If you clench your fist, but placed differently, it would have a completely different meaning. For instance, as mentioned above, if the clenched fist points forward, it would be similar to ‘High Five’. However, if you bring the fist closer to your face, in front of your nose while pinky-finger pointing outwards, it would refer to the Tengu’s nose. And, it’s an offensive gesture.

In case, you see someone clenching the fist and punching in the air while touching the bicep by the palm of the other hand, this means that the guy is up for every challenge. If you find a Japanese friend making such a gesture, do not take it otherwise. It is not about showing one’s superiority or aggression.

Pointing Finger

Pointing Finger

Being surrounded with water from all sides, Japan was shut off from the other parts of the world and their heritage for resulted in a completely unique culture that Japan owns today. Most of their hand gestures, hence, seem completely opposite of what we consider usual.

One such example is the pointing finger. We use our index finger to point to someone or the direction. However, if you walk through the passages in Japan and keep pointing to things or people, you may find a lot of rolling eyes latched at you.

Yes, Japanese are very strict about not humiliating or offending one another when in public. And, you are crossing the line when showing your index finger to your friend from Japan. You may be confused of all the burning stares at you, but they are for a reason.

So, remember not to point index finger when in Japan. Some may take it lightly considering you a foreigner. But at times, you may unknowingly put your friend in a tidy situation. As Japanese are not used to see an index finger pointing to them.

Middle Finger

Middle Finger

If you have already started guessing the meaning of the middle finger, you may find it surprising that the results won’t match. In Japan, middle finger isn’t something profane. On the contrary, it has a completely normal meaning.

The people of Japan have names attached to the different fingers in our hands. If you have heard the rhyme, ‘finger family’, you would be able to connect the dots. And, if you have, you better know what does the middle finger refer to. Yes, its for the elder brother. When you show up one middle finger, it means ‘ani’ and pictured as 兄. The literal meaning of ani is ‘older brother’.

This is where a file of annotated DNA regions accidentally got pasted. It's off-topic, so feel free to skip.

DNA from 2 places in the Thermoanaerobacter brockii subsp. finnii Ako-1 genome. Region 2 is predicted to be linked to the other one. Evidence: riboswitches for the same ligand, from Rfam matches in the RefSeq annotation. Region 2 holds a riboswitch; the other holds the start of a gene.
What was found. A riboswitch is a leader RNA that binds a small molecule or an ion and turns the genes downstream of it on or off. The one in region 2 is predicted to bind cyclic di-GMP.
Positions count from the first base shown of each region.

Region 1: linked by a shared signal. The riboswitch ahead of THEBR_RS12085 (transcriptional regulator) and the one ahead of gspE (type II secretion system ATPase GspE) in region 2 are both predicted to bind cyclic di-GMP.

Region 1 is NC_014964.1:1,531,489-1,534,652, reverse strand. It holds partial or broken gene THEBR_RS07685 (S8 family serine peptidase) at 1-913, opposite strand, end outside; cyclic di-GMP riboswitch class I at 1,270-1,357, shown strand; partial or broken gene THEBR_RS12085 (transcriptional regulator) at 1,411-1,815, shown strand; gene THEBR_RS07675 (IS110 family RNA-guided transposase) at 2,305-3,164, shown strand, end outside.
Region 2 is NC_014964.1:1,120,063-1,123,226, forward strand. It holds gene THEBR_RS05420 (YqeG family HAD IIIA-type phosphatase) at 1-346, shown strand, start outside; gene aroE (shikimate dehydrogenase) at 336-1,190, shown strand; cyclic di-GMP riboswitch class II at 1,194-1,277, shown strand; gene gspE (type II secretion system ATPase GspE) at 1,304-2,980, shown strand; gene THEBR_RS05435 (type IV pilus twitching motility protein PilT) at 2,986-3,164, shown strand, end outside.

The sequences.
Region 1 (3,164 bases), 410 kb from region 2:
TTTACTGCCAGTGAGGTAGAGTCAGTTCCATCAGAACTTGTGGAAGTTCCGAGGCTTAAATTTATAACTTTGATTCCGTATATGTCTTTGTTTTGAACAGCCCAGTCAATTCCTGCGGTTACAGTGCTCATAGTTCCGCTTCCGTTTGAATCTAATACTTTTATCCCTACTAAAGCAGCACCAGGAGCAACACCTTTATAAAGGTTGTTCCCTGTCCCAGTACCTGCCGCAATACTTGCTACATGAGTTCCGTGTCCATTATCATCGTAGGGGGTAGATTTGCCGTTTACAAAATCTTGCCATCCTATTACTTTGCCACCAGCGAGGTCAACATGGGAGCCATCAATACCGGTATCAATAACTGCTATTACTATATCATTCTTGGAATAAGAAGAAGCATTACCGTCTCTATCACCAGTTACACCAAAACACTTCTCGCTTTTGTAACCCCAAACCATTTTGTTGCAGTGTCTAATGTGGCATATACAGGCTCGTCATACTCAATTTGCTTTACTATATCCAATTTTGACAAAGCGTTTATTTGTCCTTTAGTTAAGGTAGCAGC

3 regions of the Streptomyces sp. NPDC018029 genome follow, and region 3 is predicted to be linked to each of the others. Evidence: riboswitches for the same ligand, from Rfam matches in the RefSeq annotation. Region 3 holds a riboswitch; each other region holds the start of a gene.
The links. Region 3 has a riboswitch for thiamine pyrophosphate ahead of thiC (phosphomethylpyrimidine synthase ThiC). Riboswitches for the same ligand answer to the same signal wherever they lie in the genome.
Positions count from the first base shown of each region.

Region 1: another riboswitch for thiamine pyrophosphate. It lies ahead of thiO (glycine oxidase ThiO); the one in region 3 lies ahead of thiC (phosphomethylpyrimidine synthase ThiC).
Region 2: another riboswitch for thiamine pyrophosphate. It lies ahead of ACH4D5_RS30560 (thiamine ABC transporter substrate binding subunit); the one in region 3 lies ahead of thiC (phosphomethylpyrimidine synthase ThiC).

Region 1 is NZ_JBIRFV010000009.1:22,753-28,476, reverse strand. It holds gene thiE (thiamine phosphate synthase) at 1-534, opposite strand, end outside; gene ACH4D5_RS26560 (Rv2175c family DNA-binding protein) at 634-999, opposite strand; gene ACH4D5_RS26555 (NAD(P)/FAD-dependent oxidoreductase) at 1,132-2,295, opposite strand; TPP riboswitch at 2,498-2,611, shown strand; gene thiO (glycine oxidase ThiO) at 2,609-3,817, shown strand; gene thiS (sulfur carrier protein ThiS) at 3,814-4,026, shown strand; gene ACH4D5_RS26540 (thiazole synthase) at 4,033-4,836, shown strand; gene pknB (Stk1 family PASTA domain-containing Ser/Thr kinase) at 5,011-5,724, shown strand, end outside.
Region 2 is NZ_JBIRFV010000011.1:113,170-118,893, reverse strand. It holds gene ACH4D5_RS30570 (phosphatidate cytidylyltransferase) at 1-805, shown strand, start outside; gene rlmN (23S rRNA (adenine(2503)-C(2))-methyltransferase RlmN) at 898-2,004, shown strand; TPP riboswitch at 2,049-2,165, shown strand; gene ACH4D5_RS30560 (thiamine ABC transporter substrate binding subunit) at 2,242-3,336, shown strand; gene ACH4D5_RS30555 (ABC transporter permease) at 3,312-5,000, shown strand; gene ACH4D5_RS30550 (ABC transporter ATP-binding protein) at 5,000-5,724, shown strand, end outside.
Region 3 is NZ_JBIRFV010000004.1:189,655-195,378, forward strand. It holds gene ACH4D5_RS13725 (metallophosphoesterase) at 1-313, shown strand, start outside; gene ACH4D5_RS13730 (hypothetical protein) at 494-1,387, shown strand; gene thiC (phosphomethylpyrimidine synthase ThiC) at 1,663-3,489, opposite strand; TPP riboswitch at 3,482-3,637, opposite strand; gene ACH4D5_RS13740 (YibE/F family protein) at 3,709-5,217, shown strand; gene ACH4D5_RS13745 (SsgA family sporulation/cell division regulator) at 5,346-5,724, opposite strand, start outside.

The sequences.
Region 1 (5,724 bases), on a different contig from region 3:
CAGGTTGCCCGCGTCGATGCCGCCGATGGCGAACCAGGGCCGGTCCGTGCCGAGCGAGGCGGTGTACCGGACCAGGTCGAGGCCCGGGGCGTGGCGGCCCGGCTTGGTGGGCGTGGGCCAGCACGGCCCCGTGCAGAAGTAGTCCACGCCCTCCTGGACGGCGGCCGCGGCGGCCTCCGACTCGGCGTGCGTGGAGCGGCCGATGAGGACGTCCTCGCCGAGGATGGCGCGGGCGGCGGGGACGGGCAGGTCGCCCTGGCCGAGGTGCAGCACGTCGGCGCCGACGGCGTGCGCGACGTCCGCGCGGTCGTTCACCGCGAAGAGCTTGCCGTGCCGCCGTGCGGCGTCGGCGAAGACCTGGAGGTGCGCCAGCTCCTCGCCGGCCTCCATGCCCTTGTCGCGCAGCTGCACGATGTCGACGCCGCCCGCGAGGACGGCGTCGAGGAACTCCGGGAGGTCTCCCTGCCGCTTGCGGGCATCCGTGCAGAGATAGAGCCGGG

But it does not mean that the Japanese are not aware of the meaning that the western world holds for the middle finger. Thanks to popular western movies and music videos streaming in Japan. So, if you think you can get away after posing the middle finger in front of your Japanese mate, you may put yourself in a very awkward situation.

And, mind you, the Japanese could be very literal about your actions. So, it is better not to use the gesture for fun as well. This could offend your friend and you would lose a host while staying in a foreign land, forever.

Rolling Index Finger Towards your Thumb

Money Sign

It simply means good. We have been using this particular hand gesture for approving things. For instance, if you like someone’s changed hairstyle, you just curl your index finger to the thumb making a zero sign. And, it says it all.

However, things are different in Japan. The sign does not mean ‘good’ or ‘OK’. It refers to money. Hence, if you have no money to pay for an item and you cannot make the shop owner understand the same, you just show him the zero sign and shake your open hand in front of your face as if you are trying to chase away a fly. He will understand.

Thumbs Down

Thumbs Down

Do you just want to say that the food was bad, and take out your hand to give a thumbs down? You just offended your Japanese friend. Trust this, the sign does not mean a simple ‘NO’.

In Japan, Thumbs down is very similar to what the middle finger in the US means. It is a harsh statement meaning you wish the other person to go to hell.

And, as mentioned before, the Japanese take hand gestures too literally. While there are slim chances that your friend from Japan may understand what you just meant, it is better to be cautious.

Eli Civil

A software engineer, entrepreneur, and Japanese culture enthusiast. I travel the world while working from my laptop and try to visit Japan as often as I can. About Eli Civil